Ptolemy Philometor, the sixth king of the Egyptians, reigned 35 years, and was the son of the sister of Antiochus. He was altogether a lazy man, and his mother's brother made war on him. Therefore he sent his messengers to Rome for assistance. And so the Romans sent Pompilius (Popillius), the consul, to Antiochus demanding that he keep out of Egypt. Antiochus received him with a kiss; and when Pompilius had executed his commission, he offered Antiochus the choice of peace or war; and by this sternness the king was brought to obey the Roman consul. Afterwards Ptolemy gave his daughter in marriage to king Alexander (Balas), and later took her back and gave her in marriage to Demetrius; and he warred against Alexander, putting him to flight. When the head of Alexander was sent to him by the Arabian king three days later, he died for joy.[Ptolemy (VI) Philometor was the eldest son of Ptolemy V, Epiphanes. He was but a child when his father died in 181 BCE, and during his minority the regency was assumed by his mother Cleopatra. By her able administration she maintained the kingdom in a state of peace; but after her death, in 173, the chief power fell into the hands of Eulaeus and Lenoeus, both corrupt and incapable. They rashly engaged in war with Antiochus Epiphanes, king of Syria, hoping to recover the provinces of Coele-Syria and Phoenicia. Their army was totally defeated by Antiochus, who advanced without opposition as far as Memphis in the year 170. The young king himself fell into the hands of the enemy but was treated kindly, as Antiochus hoped by that course to make himself master of Egypt. When the younger Ptolemy learned of the captivity of his brother, he was at Alexandria with his sister Cleopatra, and he assumed the kingship as Euergetes II, and prepared to defend the capital. Antiochus laid siege to Alexandria but was unable to take it, and withdrew to Syria after establishing Philometor as king of Memphis, retaining in his own hands the frontier fortress of Pelusium. This last circumstance, together with the ravages committed by the Syrian troops, awakened Philometor, who had hitherto been a mere puppet in the hands of the Syrian king, to a sense of his true position, and he hastened to make overtures of peace to his brother and sister at Alexandria. It was agreed the two brothers should reign together, and that Philometor should marry his sister Cleopatra. This arrangement did not suit Antiochus, who immediately resumed hostilities, and he advanced a second time to the walls of Alexandria, when he was met by a Roman embassy, headed by M. Popillius Laenas, who haughtily commanded him to immediately desist from hostilities. He dared not disobey, and withdrew to his dominions in 168. Dissension soon broke out between the brothers, and Euergetes expelled Philometor from Alexandria. Thereupon Philometor went to Rome in person, and the Romans appointed deputies to reinstate him in his power. This was effected without opposition; but they settled that Euergetes should have Cyrene as a separate kingdom. Euergetes, however, soon laid claim to Cyprus as well, and in this he was supported by the Romans. Philometor refused to surrender the island, and in the war which ensued, Euergetes was taken prisoner by his brother, who not only spared his life, but sent him back to Cyrene on condition that he content himself with that kingdom. The attention of Philometor from this time on appears to have been directed to the side of Syria. Demetrius Soter having sought during the dissensions between the two brothers to make himself master of Cyprus, Ptolemy now supported the usurper Alexander Balas, to whom he gave his daughter in marriage in the year 150. But when Ptolemy advanced with an army to the assistance of his son-in-law, Cummonius (the favorite and minister of Alexander) formed a plot against the life of Ptolemy; whereupon the latter took away his daughter Cleopatra from her faithless husband, and bestowed her hand on Demetrius Nicator, the son of Soter, whose cause he now espoused. In conjunction with Demetrius he warred against Alexander, whom he defeated in a decisive battle, but he died a few days later from a fall from his horse in this battle (146). He reigned 35 years from the period of his first ascension, and 18 years from his restoration by the Romans. He left three children: (1) A son, Ptolemy, who was proclaimed king after his father's death, as Ptolemy Eupator, but was put to death almost immediately by his uncle Euergetes; (2) a daughter, Cleopatra, married first to Alexander Balas, then to Demetrius II, king of Syria; and (3) another daughter named Cleopatra, who was afterwards married to her uncle Ptolemy Euergetes.]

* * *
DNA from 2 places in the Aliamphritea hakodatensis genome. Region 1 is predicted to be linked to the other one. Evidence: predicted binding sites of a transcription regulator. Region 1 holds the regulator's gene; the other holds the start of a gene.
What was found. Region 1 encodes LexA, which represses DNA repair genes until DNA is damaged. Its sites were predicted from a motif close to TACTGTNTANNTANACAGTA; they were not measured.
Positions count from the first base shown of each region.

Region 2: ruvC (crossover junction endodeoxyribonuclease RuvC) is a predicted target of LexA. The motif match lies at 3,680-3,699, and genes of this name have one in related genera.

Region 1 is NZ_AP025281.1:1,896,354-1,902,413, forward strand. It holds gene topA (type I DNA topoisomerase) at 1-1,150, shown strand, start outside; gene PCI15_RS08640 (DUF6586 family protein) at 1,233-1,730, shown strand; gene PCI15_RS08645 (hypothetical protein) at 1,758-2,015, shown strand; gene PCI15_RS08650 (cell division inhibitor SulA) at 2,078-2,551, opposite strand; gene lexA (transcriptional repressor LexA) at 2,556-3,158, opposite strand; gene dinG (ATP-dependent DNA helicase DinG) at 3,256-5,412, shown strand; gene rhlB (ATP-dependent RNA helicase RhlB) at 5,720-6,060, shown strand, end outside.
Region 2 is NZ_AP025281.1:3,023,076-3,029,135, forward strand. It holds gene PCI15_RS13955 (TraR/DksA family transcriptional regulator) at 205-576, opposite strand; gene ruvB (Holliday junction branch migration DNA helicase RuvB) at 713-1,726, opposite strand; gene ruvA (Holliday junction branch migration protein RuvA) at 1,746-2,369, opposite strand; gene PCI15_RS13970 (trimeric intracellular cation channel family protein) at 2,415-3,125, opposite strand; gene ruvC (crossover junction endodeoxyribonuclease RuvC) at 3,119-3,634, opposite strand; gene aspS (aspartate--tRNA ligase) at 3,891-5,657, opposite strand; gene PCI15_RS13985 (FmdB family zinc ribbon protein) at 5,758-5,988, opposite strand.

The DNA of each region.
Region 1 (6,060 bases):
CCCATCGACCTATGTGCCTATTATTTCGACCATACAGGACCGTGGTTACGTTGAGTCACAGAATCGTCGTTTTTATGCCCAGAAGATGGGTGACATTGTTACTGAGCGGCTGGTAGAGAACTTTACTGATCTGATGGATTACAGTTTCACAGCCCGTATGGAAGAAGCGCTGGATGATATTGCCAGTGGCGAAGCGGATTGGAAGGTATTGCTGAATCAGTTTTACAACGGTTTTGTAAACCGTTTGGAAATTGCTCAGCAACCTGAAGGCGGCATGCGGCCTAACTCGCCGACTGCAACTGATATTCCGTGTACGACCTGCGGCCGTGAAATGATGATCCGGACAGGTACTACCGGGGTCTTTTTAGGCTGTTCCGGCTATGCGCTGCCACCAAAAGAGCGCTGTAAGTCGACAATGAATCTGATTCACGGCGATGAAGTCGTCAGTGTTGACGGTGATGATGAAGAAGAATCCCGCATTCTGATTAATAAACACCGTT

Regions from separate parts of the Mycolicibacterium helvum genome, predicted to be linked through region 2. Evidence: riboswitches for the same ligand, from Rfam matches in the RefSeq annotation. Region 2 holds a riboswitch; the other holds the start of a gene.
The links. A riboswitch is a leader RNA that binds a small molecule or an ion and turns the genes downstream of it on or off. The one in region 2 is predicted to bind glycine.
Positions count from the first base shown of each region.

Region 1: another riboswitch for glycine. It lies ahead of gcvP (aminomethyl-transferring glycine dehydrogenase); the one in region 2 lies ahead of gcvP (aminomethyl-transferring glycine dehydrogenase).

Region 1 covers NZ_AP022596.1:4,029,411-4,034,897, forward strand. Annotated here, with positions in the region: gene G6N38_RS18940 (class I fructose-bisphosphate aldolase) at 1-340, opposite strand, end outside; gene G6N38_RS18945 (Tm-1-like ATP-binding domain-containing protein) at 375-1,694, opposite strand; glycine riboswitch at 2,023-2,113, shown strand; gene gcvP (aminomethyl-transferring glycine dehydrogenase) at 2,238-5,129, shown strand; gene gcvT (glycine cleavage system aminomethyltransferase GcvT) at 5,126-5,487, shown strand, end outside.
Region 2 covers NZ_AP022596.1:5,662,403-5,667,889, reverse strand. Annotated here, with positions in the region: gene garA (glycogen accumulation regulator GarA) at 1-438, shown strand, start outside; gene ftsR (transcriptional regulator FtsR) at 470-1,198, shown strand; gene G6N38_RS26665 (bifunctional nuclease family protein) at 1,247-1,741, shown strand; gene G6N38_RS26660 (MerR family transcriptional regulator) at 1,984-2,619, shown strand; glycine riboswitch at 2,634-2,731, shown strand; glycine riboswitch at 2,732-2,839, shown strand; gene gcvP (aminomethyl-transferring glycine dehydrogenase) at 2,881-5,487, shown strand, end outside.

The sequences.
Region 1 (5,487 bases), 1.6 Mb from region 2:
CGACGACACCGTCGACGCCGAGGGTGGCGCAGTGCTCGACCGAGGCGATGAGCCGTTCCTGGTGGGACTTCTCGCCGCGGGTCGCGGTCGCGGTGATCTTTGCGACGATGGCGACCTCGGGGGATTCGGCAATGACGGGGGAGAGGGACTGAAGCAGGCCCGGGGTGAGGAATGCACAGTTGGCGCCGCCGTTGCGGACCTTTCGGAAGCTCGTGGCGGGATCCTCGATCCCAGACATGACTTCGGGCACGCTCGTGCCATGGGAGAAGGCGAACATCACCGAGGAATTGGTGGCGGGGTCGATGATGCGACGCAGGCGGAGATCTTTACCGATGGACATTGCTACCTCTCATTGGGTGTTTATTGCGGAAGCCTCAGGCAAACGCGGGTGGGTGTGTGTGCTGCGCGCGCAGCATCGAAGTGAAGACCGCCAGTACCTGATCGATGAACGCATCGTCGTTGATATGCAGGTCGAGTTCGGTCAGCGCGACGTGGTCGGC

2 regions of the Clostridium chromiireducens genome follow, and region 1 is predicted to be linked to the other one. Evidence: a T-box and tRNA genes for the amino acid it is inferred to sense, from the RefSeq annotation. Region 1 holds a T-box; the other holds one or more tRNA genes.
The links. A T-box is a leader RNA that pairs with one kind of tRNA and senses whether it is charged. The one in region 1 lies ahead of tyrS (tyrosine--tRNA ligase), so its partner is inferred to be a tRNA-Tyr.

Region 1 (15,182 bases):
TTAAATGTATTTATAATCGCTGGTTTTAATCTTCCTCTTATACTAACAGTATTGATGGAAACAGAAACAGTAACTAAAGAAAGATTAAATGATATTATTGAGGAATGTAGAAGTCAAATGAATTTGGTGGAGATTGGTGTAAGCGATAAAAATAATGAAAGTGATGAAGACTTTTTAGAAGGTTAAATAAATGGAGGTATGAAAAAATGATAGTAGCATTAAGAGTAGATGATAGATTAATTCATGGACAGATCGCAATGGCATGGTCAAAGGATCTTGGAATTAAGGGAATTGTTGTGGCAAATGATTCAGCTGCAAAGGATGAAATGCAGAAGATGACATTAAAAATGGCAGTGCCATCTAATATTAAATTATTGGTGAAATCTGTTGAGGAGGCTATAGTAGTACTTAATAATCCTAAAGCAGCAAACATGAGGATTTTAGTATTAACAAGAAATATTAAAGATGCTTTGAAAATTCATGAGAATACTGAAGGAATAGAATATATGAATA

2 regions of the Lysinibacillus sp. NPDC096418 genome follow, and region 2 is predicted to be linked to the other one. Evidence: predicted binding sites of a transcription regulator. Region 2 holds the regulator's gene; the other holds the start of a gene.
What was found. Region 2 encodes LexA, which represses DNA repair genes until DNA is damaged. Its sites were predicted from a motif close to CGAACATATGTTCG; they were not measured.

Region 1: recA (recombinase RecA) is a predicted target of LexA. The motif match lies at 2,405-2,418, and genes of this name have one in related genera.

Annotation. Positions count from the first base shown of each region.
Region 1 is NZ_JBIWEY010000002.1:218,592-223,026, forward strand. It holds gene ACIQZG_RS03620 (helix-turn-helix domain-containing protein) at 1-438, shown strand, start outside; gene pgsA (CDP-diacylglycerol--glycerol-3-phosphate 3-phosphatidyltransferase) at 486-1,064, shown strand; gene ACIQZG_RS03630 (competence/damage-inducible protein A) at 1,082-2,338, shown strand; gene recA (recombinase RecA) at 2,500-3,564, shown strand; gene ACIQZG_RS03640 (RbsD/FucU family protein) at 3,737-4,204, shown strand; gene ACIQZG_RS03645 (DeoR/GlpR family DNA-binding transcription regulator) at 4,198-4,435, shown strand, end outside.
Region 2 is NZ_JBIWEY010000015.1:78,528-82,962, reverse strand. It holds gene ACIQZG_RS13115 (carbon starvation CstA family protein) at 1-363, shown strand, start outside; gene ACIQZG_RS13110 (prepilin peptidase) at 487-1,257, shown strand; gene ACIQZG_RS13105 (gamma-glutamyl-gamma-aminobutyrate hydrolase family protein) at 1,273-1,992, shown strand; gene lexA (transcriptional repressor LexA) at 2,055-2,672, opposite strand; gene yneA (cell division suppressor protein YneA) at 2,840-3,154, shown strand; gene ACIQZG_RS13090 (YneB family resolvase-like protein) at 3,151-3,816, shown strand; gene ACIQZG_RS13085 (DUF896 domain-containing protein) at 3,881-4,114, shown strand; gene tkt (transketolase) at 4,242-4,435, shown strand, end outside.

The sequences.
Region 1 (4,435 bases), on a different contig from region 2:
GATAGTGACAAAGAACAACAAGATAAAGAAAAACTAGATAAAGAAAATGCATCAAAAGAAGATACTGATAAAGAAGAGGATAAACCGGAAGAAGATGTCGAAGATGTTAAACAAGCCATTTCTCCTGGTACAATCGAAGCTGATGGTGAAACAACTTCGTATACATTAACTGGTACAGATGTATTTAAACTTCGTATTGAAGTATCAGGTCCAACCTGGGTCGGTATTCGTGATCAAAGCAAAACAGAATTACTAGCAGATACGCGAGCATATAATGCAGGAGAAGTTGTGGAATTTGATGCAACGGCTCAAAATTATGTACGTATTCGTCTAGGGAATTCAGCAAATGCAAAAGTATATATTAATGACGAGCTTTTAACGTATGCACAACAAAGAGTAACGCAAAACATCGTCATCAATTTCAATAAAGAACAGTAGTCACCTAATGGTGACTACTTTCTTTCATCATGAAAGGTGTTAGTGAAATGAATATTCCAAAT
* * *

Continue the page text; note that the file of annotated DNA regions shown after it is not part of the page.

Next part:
Capronia (Caproma) Monialis, a vestal virgin, was hanged because she lost her virginity.